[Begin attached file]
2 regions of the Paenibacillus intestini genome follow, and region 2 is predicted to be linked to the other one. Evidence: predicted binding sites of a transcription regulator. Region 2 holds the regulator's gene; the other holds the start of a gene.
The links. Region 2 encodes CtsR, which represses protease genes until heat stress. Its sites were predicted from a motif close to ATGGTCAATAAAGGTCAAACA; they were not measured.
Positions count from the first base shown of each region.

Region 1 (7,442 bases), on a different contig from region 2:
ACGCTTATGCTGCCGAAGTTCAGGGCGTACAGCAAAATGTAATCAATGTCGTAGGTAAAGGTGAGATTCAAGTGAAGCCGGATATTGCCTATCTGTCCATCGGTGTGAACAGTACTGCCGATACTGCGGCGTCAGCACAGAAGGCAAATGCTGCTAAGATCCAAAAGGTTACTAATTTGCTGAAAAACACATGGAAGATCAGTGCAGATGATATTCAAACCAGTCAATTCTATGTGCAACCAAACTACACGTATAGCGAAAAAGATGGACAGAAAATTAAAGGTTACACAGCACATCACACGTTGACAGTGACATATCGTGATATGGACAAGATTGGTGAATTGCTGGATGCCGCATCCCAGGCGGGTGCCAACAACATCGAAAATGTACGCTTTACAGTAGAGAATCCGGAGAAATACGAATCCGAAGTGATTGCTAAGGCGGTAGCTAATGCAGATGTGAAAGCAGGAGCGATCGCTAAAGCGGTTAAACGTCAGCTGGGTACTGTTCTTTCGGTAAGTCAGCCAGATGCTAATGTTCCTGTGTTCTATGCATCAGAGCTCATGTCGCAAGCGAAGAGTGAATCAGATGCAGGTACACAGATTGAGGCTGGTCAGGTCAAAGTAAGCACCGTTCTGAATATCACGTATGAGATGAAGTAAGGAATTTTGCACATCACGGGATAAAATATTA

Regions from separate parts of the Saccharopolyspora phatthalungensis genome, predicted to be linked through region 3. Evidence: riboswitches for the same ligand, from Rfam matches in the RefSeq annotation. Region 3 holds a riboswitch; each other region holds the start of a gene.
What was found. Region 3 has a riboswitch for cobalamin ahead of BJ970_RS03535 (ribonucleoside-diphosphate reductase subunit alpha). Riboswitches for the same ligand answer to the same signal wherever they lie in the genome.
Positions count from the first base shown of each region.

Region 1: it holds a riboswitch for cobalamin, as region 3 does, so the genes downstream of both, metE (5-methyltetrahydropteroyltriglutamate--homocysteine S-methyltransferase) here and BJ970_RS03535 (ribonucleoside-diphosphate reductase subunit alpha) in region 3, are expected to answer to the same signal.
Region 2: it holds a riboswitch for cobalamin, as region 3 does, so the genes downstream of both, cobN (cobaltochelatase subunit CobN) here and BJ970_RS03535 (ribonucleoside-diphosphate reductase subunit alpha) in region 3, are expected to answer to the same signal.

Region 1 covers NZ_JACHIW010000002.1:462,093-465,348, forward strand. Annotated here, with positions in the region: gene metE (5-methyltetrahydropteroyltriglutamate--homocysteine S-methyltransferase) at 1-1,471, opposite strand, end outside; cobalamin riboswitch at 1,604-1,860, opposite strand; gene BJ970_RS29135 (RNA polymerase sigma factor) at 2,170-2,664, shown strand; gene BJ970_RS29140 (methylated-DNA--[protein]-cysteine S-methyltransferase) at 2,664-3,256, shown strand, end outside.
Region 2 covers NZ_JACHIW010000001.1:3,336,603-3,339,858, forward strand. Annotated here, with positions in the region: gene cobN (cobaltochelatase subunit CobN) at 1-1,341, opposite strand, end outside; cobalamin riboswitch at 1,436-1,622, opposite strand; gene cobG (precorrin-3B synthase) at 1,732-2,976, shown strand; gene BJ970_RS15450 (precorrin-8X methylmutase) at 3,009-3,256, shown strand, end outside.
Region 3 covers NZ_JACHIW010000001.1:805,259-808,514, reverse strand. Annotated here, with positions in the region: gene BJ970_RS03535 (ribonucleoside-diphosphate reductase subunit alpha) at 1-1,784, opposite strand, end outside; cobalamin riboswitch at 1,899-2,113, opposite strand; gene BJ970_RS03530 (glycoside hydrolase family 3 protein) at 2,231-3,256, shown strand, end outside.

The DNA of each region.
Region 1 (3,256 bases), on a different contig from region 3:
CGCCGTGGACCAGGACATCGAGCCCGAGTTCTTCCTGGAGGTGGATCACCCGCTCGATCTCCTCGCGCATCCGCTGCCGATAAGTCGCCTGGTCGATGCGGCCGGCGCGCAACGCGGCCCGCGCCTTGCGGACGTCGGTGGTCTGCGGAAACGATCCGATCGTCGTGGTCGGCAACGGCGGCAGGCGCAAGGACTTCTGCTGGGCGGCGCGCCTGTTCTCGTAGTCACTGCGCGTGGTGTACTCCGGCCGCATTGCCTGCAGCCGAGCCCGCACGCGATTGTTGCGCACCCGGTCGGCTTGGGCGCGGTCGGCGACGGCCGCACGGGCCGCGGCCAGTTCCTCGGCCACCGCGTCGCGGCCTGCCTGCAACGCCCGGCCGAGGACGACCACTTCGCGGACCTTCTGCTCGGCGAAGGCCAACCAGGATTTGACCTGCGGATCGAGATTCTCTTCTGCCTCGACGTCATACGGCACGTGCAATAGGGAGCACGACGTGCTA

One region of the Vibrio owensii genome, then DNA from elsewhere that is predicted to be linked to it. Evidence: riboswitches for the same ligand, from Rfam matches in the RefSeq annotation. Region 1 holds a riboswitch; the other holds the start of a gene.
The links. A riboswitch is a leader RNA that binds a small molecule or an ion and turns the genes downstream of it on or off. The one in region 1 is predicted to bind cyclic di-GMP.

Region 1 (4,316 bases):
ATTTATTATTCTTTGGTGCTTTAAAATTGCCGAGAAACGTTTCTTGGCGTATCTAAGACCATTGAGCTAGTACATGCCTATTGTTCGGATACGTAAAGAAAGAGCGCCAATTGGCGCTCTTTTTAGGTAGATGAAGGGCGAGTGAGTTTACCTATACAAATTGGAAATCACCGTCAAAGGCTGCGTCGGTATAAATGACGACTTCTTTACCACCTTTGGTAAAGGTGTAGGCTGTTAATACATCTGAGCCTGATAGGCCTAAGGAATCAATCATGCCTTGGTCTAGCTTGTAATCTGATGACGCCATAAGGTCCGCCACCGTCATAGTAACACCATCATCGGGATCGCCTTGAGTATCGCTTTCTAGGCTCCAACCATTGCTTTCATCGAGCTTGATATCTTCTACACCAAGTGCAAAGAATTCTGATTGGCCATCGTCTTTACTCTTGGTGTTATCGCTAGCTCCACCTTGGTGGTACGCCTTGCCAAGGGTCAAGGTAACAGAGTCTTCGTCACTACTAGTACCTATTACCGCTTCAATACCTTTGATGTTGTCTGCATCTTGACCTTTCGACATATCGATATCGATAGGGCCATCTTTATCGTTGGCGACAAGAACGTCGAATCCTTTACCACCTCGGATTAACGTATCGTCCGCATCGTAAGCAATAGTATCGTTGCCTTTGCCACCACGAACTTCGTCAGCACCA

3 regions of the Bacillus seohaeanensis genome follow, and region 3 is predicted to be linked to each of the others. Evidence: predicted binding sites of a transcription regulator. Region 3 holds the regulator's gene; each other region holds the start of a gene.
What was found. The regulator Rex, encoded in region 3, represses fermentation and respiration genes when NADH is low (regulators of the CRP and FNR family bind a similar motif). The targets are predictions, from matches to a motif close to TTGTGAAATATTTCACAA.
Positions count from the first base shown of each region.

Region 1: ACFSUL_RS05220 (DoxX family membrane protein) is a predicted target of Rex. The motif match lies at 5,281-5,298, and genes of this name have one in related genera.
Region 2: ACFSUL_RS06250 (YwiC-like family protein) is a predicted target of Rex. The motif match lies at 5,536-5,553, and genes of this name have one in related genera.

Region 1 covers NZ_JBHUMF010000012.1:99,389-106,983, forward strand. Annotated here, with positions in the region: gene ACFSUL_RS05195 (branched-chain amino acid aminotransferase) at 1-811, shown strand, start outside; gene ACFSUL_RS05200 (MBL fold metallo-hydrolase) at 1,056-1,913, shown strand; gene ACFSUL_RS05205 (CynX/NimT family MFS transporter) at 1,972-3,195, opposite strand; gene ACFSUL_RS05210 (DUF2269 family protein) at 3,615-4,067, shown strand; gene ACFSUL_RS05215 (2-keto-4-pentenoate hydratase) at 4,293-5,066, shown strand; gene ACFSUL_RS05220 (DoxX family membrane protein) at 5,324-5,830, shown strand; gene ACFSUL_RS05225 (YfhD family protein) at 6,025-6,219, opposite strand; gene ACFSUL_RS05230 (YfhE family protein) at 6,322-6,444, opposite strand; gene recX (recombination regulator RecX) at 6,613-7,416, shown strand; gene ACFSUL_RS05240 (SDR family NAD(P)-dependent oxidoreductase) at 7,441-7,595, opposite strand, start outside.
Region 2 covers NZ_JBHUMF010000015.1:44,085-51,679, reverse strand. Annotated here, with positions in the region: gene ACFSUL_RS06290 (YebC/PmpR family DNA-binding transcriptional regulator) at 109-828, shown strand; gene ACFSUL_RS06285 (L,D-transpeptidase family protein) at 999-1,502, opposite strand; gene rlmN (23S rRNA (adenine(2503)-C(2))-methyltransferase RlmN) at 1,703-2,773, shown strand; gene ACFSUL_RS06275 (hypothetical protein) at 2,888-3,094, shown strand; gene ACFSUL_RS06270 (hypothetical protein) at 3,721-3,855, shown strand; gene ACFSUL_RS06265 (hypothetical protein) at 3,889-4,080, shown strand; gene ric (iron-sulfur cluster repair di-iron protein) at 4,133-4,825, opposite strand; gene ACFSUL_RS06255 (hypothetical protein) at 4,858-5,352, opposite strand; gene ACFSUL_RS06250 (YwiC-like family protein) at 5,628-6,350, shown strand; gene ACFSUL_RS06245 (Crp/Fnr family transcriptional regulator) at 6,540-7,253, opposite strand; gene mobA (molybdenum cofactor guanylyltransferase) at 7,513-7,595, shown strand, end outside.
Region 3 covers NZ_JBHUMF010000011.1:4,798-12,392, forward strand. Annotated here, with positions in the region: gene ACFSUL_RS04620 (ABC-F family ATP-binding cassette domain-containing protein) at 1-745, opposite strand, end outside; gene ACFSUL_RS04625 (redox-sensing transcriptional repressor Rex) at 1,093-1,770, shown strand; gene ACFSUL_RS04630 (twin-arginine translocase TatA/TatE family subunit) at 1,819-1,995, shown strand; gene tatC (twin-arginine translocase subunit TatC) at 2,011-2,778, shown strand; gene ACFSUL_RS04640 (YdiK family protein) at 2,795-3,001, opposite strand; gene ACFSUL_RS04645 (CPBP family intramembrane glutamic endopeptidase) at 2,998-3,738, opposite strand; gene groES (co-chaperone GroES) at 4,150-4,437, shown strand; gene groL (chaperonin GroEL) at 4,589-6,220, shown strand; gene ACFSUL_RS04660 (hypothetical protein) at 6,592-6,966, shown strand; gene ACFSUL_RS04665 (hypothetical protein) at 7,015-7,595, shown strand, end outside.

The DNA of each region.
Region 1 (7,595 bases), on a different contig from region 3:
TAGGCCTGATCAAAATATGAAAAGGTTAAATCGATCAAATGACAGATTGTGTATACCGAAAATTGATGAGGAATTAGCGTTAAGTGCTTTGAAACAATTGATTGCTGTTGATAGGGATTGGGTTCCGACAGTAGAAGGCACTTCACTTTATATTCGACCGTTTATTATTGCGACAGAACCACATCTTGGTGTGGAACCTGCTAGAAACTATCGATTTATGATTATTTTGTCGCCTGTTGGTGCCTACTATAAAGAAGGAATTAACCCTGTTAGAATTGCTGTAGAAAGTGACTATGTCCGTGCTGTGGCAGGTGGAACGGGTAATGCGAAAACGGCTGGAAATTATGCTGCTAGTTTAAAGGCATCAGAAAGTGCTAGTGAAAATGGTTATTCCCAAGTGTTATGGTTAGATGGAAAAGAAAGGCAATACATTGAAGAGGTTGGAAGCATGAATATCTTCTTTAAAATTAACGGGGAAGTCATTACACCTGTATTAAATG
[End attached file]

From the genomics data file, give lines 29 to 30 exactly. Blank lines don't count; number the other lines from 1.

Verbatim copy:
The DNA of each region.
Region 1 (7,595 bases), on a different contig from region 3: